The World Bank and the International Monetary Fund met for annual meetings Tuesday in Washington, and while most of their talks likely centered on economic problems facing Europe and the United States, a delegation of activists from India called on the World Bank to follow through on proposed rules to cut funding for coal-burning power plants. And over the rest of the week, the Indian activists will travel to West Virginia to meet with activists who have fought coal plants and protested the use of mountaintop removal mining.
The Indian activists are visiting West Virginia to observe and learn the tactics used by American environmental activists and unite around the cause of saving the environment, as Vaishali Patil, a member of the delegation told InterPress Service:
“There is tremendous unrest,” Patil said, referring to the impact of the projects on her community. [...]
“I am looking forward to seeing what the civil society advocacy strategies are here,” Patil told IPS. “I want to learn from them, to share our struggle for community rights, for the right to natural resources, to save the land and sea – we feel this struggle is for our survival.”
As India’s economic growth continues, its reliance on coal has boomed. According to the Sierra Club, India authorized 150 coal-burning power plants in 2010 and plans to increase that number by 600 percent over the next 20 years. Though Indians consume much less energy per person than Americans, they are beginning to feel similar effects from coal-related pollution felt in West Virginia, where mountaintop removal mining in particular has destroyed mountains, contaminated water supplies, and caused health problems, including birth defects and cancer, in an untold number of local residents.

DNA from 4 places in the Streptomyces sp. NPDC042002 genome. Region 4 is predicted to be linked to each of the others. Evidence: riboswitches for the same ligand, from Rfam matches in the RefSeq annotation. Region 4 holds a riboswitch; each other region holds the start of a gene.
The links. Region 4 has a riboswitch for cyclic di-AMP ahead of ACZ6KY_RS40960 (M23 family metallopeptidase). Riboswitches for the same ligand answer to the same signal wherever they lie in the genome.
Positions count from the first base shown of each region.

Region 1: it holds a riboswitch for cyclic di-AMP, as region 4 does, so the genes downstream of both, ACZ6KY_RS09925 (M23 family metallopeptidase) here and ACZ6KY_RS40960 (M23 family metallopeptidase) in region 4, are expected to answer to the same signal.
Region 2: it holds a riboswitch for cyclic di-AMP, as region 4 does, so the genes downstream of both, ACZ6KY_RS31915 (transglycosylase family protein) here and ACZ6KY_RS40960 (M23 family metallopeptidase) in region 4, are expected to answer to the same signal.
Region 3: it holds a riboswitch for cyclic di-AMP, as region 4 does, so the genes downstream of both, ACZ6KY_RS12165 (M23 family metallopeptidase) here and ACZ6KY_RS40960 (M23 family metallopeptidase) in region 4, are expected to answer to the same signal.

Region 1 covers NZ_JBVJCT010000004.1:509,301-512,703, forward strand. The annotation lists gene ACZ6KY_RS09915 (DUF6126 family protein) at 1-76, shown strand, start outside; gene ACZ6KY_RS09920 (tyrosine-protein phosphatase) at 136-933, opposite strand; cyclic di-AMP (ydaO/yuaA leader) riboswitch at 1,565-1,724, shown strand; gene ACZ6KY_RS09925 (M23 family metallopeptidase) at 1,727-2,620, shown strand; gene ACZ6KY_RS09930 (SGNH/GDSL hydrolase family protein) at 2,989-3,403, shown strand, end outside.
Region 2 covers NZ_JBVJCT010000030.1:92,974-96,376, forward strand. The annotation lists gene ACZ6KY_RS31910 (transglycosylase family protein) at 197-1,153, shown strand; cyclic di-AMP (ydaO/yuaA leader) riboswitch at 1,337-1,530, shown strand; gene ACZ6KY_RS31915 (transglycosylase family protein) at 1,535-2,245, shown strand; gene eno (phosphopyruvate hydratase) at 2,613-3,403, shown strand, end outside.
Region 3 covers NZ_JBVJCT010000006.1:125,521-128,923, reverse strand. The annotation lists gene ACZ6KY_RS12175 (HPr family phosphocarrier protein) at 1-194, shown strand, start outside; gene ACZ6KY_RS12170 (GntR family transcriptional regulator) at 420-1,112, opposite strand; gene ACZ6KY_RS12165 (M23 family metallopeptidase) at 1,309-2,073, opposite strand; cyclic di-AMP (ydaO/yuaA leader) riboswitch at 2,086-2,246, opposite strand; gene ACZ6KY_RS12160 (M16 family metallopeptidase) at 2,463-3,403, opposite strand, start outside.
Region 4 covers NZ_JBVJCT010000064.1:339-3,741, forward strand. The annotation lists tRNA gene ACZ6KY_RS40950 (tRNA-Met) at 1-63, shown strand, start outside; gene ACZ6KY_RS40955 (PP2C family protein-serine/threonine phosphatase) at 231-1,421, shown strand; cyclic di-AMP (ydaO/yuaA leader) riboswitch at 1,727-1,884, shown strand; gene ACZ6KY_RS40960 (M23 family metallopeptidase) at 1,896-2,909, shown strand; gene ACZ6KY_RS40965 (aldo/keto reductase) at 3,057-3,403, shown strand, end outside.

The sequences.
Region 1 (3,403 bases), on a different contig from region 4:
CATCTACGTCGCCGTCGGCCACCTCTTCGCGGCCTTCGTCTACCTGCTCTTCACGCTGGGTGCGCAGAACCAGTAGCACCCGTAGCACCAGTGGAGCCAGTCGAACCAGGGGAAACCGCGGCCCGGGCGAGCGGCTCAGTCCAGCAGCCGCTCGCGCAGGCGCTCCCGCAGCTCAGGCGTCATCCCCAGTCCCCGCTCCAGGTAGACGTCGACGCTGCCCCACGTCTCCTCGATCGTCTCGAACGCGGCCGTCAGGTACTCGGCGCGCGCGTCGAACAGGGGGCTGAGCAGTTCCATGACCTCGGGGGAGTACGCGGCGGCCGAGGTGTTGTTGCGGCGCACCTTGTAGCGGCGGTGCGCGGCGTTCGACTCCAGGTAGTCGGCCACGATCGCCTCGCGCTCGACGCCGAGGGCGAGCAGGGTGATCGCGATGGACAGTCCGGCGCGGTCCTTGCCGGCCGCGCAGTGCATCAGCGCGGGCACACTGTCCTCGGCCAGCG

American activists have pushed back even as Republicans and anti-environment Democrats continue their attempts to make environmental destruction easier for coal and energy companies. Protesters temporarily blocked a mountaintop removal project in West Virginia by staging a week-long tree-sit, while other movements and stricter EPA rules have led to the closures of coal-fired power plants in West Virginia, Kentucky, and other coal states. The Indian activists will get a first-hand look at West Virginia activists in action, as they will attend a Moving Planet Day rally there on Sept. 24, before further events take place in India.